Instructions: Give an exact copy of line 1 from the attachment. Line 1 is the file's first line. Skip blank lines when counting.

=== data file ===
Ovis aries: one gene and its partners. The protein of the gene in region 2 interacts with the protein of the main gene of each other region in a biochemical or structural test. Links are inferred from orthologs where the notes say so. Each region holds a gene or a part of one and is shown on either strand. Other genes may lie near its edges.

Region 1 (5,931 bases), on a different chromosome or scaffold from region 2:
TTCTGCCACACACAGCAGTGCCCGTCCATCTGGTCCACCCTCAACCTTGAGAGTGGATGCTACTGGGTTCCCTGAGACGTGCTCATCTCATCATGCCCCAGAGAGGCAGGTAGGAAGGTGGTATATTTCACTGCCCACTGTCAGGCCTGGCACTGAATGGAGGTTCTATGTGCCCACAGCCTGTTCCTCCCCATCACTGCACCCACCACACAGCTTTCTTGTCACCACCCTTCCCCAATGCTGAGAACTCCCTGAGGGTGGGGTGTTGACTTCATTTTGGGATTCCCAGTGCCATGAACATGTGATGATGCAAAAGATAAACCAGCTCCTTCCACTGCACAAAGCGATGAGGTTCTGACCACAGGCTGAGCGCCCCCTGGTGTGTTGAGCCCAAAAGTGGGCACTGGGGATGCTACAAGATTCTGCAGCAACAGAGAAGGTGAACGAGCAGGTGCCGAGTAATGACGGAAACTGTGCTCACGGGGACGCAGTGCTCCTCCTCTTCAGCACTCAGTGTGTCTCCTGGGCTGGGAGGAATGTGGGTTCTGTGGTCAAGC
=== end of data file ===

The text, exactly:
Ovis aries: one gene and its partners. The protein of the gene in region 2 interacts with the protein of the main gene of each other region in a biochemical or structural test. Links are inferred from orthologs where the notes say so. Each region holds a gene or a part of one and is shown on either strand. Other genes may lie near its edges.